Copywriting Basics for Successful Sales: Time-Tested Tactics that Prompt Action | Jack Zerby | Skillshare

Copywriting Basics for Successful Sales: Time-Tested Tactics that Prompt Action

Jack Zerby, Founder DOHQ and DoneForYouDecks.com

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13 Lessons (1h 22m)
    • 1. Introduction

      2:33
    • 2. What is Copywriting?

      7:15
    • 3. Audience: What to Ask and Why

      6:12
    • 4. Classic Structures: Frameworks

      10:58
    • 5. Classic Structures: Principles (Part I)

      5:02
    • 6. Classic Structures: Principles (Part II)

      6:12
    • 7. Headlines: Analyzing What Works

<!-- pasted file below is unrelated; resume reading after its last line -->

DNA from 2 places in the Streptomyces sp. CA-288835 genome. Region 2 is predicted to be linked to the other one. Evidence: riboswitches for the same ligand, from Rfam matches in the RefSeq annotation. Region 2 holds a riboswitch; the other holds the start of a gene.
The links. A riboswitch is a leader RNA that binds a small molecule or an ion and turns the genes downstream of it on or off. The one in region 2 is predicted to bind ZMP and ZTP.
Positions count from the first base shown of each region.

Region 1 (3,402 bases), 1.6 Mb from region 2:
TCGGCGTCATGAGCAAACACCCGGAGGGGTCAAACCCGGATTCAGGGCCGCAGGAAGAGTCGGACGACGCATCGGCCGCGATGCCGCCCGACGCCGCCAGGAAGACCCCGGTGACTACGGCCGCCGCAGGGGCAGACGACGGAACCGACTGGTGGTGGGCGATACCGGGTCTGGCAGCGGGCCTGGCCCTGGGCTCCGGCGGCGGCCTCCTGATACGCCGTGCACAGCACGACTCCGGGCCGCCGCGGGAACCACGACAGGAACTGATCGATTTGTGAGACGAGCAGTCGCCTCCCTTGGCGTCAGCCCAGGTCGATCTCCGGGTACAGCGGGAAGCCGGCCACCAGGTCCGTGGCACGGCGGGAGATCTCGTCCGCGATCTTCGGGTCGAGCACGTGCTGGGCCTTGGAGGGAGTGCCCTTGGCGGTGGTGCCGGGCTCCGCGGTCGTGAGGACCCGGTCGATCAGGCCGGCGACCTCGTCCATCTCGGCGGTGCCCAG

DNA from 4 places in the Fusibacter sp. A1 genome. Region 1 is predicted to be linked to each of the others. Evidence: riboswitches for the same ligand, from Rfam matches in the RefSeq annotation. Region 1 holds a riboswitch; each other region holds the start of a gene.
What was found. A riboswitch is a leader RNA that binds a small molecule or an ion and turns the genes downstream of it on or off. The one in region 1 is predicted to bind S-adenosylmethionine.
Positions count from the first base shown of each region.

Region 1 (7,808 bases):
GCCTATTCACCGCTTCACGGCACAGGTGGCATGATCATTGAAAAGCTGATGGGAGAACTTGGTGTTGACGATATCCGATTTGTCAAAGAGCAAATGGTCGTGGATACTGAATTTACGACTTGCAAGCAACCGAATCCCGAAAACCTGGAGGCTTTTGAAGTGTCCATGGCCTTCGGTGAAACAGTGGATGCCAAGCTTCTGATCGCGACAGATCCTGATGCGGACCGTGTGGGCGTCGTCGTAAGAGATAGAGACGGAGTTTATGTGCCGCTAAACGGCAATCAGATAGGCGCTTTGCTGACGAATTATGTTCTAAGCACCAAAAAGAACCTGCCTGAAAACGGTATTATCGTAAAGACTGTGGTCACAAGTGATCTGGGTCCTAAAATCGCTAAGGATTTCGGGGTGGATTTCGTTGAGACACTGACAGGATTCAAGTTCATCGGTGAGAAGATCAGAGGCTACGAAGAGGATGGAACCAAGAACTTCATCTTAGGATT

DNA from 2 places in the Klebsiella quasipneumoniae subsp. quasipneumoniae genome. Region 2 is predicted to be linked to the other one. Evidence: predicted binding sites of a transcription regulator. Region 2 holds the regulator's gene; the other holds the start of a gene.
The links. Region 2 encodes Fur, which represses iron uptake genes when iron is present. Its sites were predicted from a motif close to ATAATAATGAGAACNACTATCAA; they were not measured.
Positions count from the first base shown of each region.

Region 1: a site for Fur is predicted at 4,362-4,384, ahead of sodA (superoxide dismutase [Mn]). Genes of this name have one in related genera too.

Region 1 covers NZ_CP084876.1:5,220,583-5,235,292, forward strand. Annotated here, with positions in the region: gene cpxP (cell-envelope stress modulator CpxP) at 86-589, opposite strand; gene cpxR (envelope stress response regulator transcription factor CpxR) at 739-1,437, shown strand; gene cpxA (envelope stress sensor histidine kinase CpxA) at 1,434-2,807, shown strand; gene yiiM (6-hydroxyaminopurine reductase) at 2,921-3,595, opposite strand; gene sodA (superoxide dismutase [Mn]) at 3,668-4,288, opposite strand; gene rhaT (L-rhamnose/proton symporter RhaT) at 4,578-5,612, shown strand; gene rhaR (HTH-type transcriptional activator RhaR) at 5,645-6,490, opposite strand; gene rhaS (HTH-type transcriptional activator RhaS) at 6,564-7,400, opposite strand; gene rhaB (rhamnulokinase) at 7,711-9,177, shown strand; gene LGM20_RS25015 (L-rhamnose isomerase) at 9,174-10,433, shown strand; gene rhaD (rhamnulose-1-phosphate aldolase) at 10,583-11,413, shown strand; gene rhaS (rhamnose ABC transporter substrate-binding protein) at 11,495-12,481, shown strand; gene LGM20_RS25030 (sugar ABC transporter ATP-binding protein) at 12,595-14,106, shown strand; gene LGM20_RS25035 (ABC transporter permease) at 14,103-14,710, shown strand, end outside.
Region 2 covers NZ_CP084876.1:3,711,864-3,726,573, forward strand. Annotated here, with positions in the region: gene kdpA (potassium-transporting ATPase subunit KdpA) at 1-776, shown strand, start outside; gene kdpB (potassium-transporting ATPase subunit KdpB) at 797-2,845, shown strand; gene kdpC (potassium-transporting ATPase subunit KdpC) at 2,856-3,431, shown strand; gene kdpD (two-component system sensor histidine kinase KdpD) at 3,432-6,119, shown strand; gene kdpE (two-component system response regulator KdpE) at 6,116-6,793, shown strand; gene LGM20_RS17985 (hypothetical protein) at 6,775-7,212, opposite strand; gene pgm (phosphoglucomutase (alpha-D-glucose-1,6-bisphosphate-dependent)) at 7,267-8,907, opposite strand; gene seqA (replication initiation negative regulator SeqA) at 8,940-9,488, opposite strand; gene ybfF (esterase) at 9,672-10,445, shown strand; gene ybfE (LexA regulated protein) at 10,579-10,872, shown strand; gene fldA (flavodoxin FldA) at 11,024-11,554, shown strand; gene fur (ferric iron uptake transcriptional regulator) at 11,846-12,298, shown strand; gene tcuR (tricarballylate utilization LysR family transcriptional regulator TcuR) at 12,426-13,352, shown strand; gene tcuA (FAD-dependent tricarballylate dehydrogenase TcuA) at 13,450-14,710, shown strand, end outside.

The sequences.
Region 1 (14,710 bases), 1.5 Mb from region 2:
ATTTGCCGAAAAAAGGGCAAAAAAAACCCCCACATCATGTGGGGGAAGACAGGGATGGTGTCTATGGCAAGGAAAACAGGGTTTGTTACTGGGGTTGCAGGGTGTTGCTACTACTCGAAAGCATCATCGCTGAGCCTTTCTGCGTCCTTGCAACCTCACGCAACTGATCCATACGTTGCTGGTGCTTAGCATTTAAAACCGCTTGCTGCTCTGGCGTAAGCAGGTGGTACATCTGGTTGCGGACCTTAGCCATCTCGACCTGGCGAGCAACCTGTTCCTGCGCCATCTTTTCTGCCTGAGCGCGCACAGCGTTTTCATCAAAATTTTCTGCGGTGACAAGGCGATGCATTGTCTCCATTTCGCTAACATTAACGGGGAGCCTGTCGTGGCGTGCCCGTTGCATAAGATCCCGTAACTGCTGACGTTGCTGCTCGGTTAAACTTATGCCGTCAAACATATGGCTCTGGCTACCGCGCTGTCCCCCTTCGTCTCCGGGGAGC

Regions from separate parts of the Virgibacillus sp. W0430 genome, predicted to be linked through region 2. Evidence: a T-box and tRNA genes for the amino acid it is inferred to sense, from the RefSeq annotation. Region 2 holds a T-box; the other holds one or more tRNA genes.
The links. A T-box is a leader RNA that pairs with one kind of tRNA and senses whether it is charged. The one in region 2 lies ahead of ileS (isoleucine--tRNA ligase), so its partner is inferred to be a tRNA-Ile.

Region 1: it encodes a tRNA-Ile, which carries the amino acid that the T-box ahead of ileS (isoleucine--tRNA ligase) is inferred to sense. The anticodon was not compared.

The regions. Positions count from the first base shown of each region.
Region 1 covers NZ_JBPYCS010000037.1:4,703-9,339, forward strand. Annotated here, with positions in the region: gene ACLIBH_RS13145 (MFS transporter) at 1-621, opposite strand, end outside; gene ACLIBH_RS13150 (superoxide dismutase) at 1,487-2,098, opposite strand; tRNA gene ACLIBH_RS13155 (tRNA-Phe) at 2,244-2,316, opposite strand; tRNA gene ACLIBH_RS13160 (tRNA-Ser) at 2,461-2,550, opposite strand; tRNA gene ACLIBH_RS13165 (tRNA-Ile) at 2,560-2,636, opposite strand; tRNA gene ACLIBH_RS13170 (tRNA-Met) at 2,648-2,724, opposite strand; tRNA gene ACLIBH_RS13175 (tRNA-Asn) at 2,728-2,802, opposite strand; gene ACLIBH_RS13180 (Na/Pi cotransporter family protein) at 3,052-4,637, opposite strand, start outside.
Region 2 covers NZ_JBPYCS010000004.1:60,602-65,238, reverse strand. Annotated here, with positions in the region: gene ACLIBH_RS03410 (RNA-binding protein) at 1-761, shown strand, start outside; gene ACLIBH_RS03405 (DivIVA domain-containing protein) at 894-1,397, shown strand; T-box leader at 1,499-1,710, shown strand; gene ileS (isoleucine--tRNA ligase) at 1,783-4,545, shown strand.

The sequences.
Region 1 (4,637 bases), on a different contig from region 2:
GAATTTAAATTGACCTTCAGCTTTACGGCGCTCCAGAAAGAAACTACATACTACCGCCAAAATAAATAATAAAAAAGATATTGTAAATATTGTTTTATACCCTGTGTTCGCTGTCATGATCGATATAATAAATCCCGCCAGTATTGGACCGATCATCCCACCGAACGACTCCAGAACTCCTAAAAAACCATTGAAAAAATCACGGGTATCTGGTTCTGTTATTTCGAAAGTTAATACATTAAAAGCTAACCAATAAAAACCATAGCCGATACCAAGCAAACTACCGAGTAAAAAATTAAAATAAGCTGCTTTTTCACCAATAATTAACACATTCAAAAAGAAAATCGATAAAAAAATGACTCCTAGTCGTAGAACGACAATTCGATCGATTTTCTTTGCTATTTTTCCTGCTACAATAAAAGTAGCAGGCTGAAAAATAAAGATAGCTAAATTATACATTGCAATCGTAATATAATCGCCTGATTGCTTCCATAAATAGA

9:18
    • 8. Headlines: Purpose, Types, and Upworthy

      8:18
    • 9. Headlines: Frameworks

      7:00
    • 10. Headlines: Applications

      5:01
    • 11. Copy: Features and Benefits

      5:28
    • 12. Short vs. Long Copy

      3:28
    • 13. Improving Your Skills

      4:46
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About This Class

Write a smart sales pitch. Prompt real action.

This class is because writing matters. Master your copywriting voice with entrepreneur Jack Zerby’s pithy playbook for inspiring action through words. This 75-minute class spans the history of sales letters as well as how to identify audiences, harness popular writing formulas, and create engaging headlines. Jack challenges us to improve our copywriting skills by spending just a few minutes writing every day. It's a class for everyone with a message to share.

Watch 12 short video lessons.